The East of Iceland is, geographically, one of the oldest areas of the country, and the furthest from the capital. The mountains slump diagonally into the sea, creating a beautiful and distinctive landscape. Many of the winding fjords are cut off from Route One, which runs inland, but for the relatively few tourists who make it, they contain interesting little towns and tucked-away villages with many interesting and eccentric sights, stops, bars and shops.
This hike, starting from Vatnsskarð, takes approximately 6 hours to complete. After a long trek up the valley, you come to a stunning maze of huge broken rocks that have tumbled down from Dyrfjöll, leaving a vast horseshoe-shaped cleft in the mountains above. The biggest reward, though, is Stórurð itself — gigantic boulders surrounded by unearthly turquoise water. It’s one of the most striking places in all of Iceland.
From Seyðisfjörður town, hike through some pleasant countryside to the Neðri-Stafur rock stratum, passing lots of beautiful waterfalls. “You ascend a series of cliffs, like a staircase made for a giant,” said the panel. At the top, you get a stunning view of Seyðisfjörður. Try to reach Vestdalsvatn lake, which is frozen almost year-round.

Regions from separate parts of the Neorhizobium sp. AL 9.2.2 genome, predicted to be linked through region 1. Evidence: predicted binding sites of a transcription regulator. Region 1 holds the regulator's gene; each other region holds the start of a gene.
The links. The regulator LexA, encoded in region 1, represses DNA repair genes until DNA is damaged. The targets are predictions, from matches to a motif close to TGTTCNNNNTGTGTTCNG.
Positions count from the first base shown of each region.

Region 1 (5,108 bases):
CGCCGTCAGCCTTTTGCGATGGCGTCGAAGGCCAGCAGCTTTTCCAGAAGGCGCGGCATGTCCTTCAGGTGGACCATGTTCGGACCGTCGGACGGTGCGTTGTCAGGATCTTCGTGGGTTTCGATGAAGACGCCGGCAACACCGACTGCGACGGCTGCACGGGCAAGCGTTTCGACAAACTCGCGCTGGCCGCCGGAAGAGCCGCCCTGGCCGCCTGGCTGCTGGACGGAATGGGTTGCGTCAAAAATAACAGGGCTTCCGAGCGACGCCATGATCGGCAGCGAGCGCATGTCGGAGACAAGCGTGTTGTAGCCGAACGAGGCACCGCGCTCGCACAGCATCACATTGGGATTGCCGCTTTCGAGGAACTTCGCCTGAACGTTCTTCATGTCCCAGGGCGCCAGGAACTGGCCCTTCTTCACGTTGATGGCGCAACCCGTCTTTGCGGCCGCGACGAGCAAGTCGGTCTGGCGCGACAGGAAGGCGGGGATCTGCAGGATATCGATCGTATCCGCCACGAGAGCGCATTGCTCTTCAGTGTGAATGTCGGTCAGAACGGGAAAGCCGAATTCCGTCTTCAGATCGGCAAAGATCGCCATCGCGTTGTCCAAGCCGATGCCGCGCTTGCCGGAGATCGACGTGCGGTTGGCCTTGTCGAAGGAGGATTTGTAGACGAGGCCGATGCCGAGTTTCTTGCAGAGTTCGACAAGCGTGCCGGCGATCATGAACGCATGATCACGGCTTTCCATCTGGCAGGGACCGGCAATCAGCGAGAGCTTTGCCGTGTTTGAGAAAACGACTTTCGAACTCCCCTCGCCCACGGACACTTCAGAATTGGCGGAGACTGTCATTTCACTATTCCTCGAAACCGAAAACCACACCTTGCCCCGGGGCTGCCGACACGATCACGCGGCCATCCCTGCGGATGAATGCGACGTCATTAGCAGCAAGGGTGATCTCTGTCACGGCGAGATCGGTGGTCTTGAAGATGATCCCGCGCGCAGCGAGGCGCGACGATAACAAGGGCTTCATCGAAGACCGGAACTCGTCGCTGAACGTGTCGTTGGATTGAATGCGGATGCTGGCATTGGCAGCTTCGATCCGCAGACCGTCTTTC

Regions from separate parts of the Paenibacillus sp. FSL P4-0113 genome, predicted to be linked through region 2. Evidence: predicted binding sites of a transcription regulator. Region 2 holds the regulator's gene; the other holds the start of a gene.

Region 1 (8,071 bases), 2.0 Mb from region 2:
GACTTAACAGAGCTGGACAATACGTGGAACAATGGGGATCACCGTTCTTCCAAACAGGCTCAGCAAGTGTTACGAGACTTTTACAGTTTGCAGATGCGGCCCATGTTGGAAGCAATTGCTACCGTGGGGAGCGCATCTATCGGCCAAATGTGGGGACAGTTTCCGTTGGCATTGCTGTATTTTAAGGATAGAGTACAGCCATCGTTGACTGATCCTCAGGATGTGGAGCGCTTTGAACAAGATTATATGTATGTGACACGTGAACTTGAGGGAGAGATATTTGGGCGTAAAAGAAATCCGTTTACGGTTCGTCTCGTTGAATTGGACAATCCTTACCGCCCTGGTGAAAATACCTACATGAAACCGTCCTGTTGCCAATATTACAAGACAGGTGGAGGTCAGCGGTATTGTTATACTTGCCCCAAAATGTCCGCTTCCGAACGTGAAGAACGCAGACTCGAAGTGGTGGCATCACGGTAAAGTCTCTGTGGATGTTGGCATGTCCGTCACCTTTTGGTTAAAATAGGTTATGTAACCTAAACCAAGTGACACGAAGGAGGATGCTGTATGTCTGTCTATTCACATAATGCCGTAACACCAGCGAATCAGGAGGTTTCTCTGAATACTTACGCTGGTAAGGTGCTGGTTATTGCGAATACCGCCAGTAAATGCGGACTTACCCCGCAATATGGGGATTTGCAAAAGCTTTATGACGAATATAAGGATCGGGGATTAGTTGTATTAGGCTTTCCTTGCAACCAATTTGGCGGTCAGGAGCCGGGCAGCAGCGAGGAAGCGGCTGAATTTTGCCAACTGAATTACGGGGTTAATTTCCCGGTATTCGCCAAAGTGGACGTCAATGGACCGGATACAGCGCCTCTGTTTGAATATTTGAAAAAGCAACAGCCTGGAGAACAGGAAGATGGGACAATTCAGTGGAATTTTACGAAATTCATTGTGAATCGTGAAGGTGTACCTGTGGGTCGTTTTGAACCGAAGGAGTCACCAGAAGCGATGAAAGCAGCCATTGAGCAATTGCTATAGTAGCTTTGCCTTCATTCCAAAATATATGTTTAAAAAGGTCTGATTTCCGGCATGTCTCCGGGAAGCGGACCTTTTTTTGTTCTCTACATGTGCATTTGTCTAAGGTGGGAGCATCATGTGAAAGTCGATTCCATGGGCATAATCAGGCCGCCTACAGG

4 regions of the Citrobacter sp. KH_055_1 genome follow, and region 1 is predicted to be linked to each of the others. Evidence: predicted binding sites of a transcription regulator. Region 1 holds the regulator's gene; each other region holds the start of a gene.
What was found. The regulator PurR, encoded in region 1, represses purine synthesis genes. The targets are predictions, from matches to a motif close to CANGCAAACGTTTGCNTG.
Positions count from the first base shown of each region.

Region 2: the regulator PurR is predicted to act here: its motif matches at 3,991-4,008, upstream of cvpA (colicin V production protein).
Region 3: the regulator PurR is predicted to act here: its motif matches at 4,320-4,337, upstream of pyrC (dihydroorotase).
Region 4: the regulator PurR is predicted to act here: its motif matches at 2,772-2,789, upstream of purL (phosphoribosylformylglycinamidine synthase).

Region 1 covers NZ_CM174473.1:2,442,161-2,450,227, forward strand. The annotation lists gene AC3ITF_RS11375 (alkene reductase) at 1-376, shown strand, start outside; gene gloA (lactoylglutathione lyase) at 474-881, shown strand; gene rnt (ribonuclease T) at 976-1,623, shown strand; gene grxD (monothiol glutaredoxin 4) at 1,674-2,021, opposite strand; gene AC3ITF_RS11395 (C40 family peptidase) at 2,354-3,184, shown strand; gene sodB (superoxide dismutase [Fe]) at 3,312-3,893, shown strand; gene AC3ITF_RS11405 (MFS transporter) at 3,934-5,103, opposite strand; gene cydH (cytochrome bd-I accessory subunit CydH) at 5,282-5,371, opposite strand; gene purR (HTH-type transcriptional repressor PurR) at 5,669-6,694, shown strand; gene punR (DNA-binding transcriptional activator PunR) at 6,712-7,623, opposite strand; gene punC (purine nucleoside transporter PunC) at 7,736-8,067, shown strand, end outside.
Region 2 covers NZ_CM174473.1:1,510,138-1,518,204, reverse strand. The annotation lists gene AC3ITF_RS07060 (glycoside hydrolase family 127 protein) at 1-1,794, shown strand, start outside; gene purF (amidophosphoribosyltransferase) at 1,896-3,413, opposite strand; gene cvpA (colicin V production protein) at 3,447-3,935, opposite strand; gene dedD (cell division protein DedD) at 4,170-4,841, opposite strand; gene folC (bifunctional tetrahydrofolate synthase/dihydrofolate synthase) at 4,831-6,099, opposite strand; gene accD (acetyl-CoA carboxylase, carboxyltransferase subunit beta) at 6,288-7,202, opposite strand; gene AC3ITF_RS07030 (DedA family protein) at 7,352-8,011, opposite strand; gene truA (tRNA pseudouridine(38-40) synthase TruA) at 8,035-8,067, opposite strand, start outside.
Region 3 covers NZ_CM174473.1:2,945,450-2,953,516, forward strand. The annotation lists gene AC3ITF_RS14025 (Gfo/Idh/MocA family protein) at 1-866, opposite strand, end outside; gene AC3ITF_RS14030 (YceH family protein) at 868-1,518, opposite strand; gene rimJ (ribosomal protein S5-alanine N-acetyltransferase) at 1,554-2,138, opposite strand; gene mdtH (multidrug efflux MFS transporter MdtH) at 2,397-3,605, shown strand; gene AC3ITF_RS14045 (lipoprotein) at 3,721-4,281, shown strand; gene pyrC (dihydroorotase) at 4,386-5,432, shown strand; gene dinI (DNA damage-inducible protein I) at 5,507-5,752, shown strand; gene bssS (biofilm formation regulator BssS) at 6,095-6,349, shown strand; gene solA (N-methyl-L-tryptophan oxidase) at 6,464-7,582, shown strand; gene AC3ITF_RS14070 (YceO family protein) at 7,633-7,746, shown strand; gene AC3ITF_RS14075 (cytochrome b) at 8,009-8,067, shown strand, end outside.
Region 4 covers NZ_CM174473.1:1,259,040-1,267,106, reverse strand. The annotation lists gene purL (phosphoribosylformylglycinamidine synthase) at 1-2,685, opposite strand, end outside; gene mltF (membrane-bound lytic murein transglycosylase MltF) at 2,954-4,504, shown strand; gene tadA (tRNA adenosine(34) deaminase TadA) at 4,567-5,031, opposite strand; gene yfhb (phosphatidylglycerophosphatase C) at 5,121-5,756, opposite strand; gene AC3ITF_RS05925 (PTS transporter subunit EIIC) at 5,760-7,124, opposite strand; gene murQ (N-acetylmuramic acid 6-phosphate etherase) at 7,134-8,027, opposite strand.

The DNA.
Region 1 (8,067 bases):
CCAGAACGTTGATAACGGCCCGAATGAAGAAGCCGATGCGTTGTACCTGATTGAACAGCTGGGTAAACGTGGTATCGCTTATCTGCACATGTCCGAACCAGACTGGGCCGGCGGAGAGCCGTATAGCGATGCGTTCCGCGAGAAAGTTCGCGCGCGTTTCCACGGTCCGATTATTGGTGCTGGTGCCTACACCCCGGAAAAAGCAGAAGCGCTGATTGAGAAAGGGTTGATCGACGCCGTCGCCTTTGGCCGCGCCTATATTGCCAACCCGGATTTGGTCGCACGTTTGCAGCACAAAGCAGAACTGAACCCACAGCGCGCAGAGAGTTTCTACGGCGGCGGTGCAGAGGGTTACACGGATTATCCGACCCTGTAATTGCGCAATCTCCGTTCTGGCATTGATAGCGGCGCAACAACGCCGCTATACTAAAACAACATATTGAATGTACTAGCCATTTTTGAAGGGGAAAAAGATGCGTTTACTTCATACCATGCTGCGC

Borgarfjörður Eystri to Seyðisfjörður
If you’re up for an ambitious five-day hike, this “trail of the inlets” has all the awe-inspiring scenery you could want. This epic hike winds its way around deserted coves, less-travelled valleys and abandoned fjords of the impressive and undulating East Iceland coastline, delivering you to the lovely town of Seyðisfjörður.
You can buy a copy of the full Best Of Iceland 2019 magazine—an essential guide to having fun in Iceland, from the Best Hike in East Iceland and onwards—here, posted worldwide. We also have a Special Offer double-pack that also includes our Best Of Reykjavík magazine, about places to eat, see, swim, visit, and shop in the country’s capital city, here.
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